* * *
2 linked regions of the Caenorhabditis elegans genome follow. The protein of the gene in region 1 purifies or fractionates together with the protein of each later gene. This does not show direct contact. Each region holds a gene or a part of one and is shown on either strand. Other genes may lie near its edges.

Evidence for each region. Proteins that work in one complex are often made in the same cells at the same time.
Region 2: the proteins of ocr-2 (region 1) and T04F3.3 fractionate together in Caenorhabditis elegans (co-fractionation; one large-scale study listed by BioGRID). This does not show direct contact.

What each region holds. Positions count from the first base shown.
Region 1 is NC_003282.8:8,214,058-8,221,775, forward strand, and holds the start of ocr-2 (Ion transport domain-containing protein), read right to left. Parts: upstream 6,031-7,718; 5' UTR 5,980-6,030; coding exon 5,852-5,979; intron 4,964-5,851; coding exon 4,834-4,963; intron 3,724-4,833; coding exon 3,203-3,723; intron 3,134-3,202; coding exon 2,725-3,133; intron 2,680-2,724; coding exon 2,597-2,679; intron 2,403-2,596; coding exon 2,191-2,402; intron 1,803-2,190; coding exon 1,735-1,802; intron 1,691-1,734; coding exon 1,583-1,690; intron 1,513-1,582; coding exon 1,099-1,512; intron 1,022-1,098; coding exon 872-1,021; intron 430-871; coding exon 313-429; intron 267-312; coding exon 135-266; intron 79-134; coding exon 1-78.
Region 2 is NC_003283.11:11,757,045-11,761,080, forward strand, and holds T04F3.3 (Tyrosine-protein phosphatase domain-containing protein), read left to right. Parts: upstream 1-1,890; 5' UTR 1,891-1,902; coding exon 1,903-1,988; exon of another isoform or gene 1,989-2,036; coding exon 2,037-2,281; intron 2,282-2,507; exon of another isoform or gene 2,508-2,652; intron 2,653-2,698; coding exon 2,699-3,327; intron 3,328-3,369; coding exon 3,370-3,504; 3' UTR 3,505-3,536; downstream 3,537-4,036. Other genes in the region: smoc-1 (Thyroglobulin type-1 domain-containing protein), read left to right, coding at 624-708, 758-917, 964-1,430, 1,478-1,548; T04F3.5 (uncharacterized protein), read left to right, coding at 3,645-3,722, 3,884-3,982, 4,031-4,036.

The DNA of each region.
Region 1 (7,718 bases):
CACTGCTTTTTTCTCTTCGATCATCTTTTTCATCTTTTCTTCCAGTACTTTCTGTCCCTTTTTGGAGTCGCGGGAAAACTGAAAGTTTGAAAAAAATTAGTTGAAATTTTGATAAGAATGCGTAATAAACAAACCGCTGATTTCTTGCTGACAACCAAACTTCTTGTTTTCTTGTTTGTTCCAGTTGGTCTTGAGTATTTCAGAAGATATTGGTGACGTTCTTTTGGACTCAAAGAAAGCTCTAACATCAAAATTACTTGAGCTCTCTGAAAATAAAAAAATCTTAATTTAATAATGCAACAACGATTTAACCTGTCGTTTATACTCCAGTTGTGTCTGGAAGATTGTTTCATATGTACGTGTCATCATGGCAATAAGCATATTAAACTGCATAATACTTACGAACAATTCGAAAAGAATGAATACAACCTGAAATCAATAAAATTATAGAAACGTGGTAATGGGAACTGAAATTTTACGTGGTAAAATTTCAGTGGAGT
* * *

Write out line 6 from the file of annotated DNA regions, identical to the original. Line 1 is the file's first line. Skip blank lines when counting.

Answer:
Region 2 is NC_003283.11:11,757,045-11,761,080, forward strand, and holds T04F3.3 (Tyrosine-protein phosphatase domain-containing protein), read left to right. Parts: upstream 1-1,890; 5' UTR 1,891-1,902; coding exon 1,903-1,988; exon of another isoform or gene 1,989-2,036; coding exon 2,037-2,281; intron 2,282-2,507; exon of another isoform or gene 2,508-2,652; intron 2,653-2,698; coding exon 2,699-3,327; intron 3,328-3,369; coding exon 3,370-3,504; 3' UTR 3,505-3,536; downstream 3,537-4,036. Other genes in the region: smoc-1 (Thyroglobulin type-1 domain-containing protein), read left to right, coding at 624-708, 758-917, 964-1,430, 1,478-1,548; T04F3.5 (uncharacterized protein), read left to right, coding at 3,645-3,722, 3,884-3,982, 4,031-4,036.